In the same vein, Google could take many of these configurations and implement them as on-device APIs for organisations to leverage through EMM, offering far more granular control over when and how updates go out, and the conditions under which updates apply.
I'm not going to be one to advocate for long-term prevention of updates; in contrast with some in the ecosystem I prefer to see more updates, more frequently, and for far longer in a device lifecycle in order to best protect devices and the organisations that use them, but I do believe more control, more flexibility, and more options for update management would greatly improve the perception of managing system updates with Android Enterprise.
More control is a good thing, and I say that knowing Google's moves to reduce it under a veil of simplicity or privacy.
It won't fix the frequency, or number, of updates that some devices receive, and particularly won't help with devices that have been on a shelf for a considerable amount of time in reducing the number of updates required to get them up to date, but making that process smoother, until we have a solution that permits generating builds tailored to devices to get updated in as-few-as-possible, is a nice middle ground.
Folks, it's been 4 years since this launched with 9.0, and I still can't define a shared-use use case with AMAPI.
A feature hyped so well with the 9.0 release, and justifiably so, yet it's barely mentioned today. I believe I last brought it up in 2020 in my Decade that redefined Android in the enterprise article, though it's been top of mind several times this year where customers have struggled to deploy a shared use case and AMAPI hasn't offered me the means to support them.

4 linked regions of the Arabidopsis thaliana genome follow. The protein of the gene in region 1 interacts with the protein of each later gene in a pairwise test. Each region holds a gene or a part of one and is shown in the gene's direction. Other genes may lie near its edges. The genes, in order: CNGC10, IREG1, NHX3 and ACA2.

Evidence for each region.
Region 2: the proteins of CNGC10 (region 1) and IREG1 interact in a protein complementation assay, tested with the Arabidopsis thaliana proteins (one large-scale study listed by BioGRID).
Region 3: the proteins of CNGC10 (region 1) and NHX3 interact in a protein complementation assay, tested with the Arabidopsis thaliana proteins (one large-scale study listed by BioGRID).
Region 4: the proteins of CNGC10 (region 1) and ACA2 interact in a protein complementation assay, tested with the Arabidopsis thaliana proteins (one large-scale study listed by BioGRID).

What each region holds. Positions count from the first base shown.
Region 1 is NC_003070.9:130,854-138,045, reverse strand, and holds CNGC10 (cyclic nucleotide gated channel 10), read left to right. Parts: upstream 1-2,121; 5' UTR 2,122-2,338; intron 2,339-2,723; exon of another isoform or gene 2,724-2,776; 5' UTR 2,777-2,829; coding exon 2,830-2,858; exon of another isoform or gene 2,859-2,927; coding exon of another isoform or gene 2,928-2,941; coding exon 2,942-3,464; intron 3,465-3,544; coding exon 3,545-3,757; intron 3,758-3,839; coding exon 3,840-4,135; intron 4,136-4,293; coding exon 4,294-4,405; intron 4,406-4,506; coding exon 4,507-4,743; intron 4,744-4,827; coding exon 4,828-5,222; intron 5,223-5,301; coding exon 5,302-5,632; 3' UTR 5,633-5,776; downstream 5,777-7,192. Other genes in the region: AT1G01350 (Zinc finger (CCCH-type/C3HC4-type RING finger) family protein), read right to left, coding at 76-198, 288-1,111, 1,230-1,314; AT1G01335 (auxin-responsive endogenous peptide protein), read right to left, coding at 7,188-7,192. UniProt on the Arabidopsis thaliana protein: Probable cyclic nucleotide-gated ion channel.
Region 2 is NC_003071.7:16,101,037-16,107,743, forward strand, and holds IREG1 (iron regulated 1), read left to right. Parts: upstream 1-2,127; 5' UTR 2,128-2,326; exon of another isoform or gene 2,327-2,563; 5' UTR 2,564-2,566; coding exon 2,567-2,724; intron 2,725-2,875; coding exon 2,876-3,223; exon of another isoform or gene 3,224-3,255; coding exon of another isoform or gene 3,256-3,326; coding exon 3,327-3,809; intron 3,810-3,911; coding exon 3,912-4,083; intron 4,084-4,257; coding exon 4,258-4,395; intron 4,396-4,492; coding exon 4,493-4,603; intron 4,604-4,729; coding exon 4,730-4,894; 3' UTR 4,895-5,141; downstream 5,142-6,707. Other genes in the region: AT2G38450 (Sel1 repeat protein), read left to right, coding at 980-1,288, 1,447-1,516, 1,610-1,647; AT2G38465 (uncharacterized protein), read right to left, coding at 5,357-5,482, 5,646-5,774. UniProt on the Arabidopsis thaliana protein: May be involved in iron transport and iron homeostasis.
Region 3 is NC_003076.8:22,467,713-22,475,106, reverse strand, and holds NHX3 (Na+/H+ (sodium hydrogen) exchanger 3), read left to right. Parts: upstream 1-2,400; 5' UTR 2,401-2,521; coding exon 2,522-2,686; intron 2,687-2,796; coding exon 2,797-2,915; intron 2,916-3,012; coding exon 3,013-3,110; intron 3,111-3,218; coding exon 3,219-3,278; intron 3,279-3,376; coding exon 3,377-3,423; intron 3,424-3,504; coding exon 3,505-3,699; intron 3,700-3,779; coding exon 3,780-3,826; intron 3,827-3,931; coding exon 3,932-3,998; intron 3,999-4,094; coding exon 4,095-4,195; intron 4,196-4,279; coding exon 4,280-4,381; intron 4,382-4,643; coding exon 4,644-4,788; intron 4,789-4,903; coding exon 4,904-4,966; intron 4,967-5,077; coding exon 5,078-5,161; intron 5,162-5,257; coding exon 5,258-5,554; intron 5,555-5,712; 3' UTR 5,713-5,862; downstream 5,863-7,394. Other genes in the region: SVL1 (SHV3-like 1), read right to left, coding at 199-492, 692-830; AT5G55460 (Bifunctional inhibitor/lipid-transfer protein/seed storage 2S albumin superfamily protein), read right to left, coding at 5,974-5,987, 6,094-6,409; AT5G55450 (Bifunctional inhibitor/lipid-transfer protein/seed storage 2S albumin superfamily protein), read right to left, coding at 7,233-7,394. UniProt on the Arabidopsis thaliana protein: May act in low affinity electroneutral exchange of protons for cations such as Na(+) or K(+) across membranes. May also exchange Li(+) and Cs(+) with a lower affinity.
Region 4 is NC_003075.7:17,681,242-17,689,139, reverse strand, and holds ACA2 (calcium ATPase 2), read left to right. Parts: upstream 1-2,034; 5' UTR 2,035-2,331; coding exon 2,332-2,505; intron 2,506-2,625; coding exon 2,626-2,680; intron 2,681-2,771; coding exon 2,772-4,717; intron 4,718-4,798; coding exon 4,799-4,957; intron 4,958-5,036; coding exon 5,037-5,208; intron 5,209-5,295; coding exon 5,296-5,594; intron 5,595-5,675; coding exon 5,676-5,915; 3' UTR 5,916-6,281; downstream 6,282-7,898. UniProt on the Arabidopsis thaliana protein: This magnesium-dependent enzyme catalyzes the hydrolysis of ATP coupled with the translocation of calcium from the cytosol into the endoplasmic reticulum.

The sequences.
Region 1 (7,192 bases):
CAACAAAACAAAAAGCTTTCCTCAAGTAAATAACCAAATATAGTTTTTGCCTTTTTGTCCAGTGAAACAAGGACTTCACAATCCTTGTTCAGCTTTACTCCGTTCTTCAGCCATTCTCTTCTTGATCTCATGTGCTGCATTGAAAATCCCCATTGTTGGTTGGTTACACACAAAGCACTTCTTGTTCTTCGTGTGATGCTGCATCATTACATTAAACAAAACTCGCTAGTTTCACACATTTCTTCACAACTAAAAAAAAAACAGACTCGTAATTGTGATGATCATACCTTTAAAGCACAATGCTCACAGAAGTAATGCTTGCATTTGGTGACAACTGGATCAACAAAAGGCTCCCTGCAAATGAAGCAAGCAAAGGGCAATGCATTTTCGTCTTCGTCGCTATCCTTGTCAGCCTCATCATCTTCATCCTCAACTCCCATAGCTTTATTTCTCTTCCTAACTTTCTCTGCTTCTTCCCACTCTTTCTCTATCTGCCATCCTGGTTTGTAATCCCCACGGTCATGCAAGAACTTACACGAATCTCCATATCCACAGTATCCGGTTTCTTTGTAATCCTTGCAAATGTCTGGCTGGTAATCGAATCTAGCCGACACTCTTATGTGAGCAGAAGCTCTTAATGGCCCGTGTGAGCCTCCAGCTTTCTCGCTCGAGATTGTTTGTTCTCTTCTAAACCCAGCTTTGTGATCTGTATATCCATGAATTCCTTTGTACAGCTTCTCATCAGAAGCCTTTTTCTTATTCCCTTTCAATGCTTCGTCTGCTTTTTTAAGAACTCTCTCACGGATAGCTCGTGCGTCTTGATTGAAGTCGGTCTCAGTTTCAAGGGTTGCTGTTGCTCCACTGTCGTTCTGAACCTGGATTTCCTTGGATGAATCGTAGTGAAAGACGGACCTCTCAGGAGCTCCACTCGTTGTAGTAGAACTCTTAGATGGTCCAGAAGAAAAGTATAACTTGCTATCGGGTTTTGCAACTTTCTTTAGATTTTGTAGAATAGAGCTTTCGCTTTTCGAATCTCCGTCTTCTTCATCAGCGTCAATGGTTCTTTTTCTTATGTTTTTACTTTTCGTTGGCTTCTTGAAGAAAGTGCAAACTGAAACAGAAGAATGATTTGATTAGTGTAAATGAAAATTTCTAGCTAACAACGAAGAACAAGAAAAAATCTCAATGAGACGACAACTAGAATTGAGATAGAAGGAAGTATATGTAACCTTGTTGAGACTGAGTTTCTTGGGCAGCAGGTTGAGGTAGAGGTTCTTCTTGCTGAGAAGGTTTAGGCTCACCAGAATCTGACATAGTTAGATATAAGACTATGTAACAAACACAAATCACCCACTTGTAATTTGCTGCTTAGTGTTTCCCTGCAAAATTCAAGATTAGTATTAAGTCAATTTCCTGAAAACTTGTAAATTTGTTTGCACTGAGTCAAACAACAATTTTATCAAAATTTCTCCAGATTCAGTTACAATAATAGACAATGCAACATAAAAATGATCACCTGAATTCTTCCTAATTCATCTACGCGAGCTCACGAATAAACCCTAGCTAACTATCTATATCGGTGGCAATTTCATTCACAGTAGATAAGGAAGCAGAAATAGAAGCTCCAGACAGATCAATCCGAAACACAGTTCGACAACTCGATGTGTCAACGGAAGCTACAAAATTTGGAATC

Work-arounds have included leveraging app data wiping on a regular (manually or API-automated) basis, full regular resets, policy switching (like data wiping but more aggressively) and a lot of generally sub-par accommodations for what is there, but not usable.
I understand many devices on the market may not be up to the task, considering multi-user support is heavy on device resources, but this can be clearly communicated and more can be done within GMS/CTS around the requirements for OEMs declaring multi-user support in an enterprise context than is done now. With feature flags declared, AMAPI can integrate support into compliance messaging for organisations and wonder about why it may not work well/at all can be communicated reasonably effortlessly.
Please allow 2023 to be the year I can finally configure the shared use case, including app caching and proper log in/out support.
Not a fortnight ago was I answering questions about SIM management for work profile deployments. The ability to assign individual SIMs in dual-SIM devices to work and personal profiles is a persistent feature request that's been in demand almost as long as work profile has existed; the fact it was in my list in 2019 already implies it was a common request among my customers and ecosystem circles.
More features around SIM management, dedicated dialer and call management features between the profiles, not massively dissimilar to the features released in 13 for NFC continue to be requested around the ecosystem, and this would be a lovely feature to have.
The companion app is intended to be the bridge between the still-limited AMAPI feature set and what EMM vendors want to be able to do. It could be a means for vendors to achieve feature parity with PlayEMM API vendors (AirWatch, MobileIron, etc) but unfortunately scopes remain few.
Above all else I'd like a scope to permit companion apps to invoke APIs on behalf of the Android Device Policy (DPC) so vendors could do things like add support for ephemeral/shared use next week if desired, but others I think would be useful in lieu of this include: